MEP Peter Liese’s recent proposal to introduce the “polluter pays” principle and to include shipping in the pollution trading system of the EU is in the right direction, according to INTERCARGO, the international association of Dry Cargo Shipowners.

This principle recognizes that the shipping company does not often have the commercial management of the ship and is, therefore, not responsible for the resulting emissions of greenhouse gases from fuels. The Chairman of INTERCARGO, Mr. Dimitrios Fafalios, points out that, although the Union maintains its reservations about the participation of shipping in the EU Emissions Trading Scheme (ETS), it expresses its satisfaction of the fact that the European Commission is taking steps in the right direction, as it finally understands some of the realities of the shipping industry. As Mr. Fafalios explains, the transaction models in the bulk dry cargo sector vary and, in any case, a significant share of the cargo volume is handled by charterers, who not only take responsibility for the purchase of the ship’s fuel, but also receive operational decisions, such as the speed of the ship, that directly affect the CO2 emissions from its engines.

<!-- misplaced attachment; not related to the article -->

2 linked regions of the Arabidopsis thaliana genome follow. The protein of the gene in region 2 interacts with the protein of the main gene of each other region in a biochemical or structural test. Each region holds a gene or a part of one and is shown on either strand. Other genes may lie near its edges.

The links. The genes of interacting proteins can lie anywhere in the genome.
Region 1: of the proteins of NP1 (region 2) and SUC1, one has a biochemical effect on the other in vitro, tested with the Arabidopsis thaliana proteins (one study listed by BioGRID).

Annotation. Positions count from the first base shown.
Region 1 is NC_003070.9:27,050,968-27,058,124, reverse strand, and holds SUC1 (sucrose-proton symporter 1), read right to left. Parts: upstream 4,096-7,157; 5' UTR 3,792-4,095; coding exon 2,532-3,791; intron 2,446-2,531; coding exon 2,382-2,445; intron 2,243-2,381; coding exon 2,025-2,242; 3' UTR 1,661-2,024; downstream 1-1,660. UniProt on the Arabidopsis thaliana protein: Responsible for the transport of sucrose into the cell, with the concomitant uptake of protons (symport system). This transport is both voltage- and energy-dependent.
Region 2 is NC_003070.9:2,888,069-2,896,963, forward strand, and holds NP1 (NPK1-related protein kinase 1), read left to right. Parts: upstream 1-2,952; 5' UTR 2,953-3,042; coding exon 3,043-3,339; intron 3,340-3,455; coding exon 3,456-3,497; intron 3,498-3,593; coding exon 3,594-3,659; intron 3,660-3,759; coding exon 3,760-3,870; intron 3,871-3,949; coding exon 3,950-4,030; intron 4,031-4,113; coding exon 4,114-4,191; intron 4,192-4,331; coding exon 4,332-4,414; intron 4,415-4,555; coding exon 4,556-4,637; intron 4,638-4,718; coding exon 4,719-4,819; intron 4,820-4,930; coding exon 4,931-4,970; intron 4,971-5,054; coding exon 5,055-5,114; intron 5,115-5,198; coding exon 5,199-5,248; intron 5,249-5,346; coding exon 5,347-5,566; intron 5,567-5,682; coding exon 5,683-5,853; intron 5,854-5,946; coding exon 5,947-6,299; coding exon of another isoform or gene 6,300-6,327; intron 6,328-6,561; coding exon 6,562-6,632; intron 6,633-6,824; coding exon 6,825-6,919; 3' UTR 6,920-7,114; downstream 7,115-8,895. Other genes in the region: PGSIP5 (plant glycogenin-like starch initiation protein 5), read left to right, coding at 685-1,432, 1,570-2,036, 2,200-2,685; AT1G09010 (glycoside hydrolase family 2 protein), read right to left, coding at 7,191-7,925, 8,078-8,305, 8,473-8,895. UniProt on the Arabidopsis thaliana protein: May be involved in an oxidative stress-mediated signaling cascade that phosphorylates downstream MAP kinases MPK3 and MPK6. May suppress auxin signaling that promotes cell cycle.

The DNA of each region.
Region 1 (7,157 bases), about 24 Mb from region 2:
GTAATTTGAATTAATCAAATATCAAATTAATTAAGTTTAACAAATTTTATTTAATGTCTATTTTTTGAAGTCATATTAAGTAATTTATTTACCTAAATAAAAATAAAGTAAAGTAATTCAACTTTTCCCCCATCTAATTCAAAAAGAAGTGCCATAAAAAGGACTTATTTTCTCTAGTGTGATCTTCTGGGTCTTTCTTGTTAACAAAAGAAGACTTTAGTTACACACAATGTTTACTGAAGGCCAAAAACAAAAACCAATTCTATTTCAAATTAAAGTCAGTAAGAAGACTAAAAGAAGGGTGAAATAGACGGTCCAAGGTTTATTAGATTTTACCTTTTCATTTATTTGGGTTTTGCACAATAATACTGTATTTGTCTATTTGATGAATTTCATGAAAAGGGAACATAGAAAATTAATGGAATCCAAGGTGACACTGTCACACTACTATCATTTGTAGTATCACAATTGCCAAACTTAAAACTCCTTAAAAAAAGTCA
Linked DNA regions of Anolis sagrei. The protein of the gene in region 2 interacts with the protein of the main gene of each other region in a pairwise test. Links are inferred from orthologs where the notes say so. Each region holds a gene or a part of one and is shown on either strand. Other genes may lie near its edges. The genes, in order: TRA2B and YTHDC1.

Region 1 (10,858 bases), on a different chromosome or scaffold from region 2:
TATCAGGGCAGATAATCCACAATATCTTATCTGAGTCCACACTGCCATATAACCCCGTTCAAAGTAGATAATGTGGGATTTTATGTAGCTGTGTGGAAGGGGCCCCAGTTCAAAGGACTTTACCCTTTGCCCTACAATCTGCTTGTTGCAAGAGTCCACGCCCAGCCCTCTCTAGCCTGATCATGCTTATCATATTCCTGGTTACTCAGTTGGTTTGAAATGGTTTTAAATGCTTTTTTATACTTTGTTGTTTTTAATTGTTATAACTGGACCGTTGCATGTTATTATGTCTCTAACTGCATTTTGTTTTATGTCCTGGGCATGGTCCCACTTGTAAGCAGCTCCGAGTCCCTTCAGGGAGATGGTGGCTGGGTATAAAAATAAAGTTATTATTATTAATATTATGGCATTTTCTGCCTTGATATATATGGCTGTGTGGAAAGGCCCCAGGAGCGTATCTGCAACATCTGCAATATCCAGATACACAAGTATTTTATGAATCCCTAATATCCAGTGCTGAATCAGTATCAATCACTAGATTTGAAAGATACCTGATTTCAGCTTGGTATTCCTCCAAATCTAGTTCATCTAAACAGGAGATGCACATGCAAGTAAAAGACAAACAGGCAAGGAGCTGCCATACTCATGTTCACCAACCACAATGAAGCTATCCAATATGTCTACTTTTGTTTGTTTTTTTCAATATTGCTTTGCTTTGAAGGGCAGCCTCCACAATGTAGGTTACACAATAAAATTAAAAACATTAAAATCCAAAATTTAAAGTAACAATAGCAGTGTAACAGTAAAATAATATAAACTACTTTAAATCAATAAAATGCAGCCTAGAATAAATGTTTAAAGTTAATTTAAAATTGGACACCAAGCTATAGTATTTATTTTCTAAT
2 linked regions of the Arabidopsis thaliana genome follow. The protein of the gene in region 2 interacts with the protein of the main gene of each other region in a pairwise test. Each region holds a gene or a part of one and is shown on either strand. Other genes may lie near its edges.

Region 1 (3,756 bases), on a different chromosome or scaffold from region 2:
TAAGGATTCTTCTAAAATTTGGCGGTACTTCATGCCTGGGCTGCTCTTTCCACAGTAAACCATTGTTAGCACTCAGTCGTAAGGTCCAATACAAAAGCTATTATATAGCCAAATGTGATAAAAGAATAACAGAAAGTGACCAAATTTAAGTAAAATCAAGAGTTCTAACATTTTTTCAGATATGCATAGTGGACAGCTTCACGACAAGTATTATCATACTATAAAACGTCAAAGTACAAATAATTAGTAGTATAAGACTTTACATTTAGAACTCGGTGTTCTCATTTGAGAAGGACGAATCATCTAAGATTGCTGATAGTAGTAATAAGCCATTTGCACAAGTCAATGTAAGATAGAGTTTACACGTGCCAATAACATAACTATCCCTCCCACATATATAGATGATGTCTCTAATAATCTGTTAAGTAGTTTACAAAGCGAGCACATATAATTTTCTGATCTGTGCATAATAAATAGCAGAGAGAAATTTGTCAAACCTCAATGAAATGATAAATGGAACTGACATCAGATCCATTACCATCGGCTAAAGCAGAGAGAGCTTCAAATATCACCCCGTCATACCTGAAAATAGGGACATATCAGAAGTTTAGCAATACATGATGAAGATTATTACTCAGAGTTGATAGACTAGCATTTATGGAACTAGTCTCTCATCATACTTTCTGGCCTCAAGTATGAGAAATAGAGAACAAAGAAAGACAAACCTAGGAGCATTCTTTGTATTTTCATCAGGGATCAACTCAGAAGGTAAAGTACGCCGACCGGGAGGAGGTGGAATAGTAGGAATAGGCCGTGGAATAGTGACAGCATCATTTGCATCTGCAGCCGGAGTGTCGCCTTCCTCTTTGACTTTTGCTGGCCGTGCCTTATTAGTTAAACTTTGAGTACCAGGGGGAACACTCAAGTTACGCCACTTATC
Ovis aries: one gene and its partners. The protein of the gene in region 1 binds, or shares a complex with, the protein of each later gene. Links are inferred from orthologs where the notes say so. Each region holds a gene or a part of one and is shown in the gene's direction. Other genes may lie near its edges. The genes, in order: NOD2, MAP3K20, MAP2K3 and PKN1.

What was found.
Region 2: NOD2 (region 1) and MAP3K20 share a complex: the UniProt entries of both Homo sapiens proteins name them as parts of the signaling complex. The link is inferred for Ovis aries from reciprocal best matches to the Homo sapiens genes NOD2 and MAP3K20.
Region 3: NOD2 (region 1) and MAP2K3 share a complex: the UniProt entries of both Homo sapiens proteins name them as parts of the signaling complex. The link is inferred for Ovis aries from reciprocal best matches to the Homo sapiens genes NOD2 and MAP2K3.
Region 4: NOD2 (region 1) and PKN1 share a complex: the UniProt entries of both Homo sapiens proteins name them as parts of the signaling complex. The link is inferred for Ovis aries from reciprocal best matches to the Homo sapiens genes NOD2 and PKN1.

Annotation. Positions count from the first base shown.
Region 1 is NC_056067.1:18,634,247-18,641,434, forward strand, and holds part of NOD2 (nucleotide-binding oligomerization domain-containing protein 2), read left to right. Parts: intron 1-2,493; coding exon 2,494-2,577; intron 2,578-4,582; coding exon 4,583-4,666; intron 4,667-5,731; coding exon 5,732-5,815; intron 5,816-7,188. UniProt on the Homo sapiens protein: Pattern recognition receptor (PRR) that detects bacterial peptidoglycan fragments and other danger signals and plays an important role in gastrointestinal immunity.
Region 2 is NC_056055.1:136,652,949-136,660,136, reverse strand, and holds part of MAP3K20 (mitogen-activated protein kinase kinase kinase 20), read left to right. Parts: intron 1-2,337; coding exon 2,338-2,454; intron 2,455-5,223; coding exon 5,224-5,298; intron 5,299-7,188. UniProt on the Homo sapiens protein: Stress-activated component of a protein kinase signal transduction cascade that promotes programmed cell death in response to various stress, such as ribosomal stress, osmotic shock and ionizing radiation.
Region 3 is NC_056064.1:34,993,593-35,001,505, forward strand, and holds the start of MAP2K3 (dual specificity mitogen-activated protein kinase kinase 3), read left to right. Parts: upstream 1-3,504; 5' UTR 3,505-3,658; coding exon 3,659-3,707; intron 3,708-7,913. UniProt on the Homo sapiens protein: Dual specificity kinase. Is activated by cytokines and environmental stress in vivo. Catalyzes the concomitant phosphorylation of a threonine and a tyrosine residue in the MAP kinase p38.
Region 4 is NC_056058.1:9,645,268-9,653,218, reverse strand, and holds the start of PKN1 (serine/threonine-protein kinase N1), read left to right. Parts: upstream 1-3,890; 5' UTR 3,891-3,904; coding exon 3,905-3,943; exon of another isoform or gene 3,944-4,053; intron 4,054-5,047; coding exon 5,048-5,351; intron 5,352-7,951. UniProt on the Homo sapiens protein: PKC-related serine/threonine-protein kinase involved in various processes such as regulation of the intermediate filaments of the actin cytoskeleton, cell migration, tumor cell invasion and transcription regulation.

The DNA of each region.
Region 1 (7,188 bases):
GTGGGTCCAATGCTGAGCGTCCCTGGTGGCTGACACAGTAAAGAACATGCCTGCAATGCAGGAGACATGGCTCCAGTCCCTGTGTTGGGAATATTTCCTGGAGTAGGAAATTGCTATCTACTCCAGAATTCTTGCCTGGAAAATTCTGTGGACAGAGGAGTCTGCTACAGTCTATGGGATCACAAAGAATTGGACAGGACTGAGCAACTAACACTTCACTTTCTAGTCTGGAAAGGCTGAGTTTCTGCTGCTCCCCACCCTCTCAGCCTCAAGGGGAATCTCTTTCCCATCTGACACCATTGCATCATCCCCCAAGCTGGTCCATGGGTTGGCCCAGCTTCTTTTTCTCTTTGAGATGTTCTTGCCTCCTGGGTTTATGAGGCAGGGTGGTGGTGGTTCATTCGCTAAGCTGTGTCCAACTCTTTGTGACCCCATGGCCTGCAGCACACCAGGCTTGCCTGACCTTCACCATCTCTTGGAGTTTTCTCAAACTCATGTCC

However, INTERCARGO remains firmly committed to supporting the role of the IMO (International Maritime Organization) as the global decision-making forum for the elimination of CO2 emissions from shipping.

Intercargo, however, supports any initiative aimed at facilitating this transition for ship operators, and, therefore, supports Mr Liese’s proposal to set up an Ocean Fund in order to fund research and development of alternative fuels and to finance projects that aim at bridging the price gap between cleaner and conventional fuels.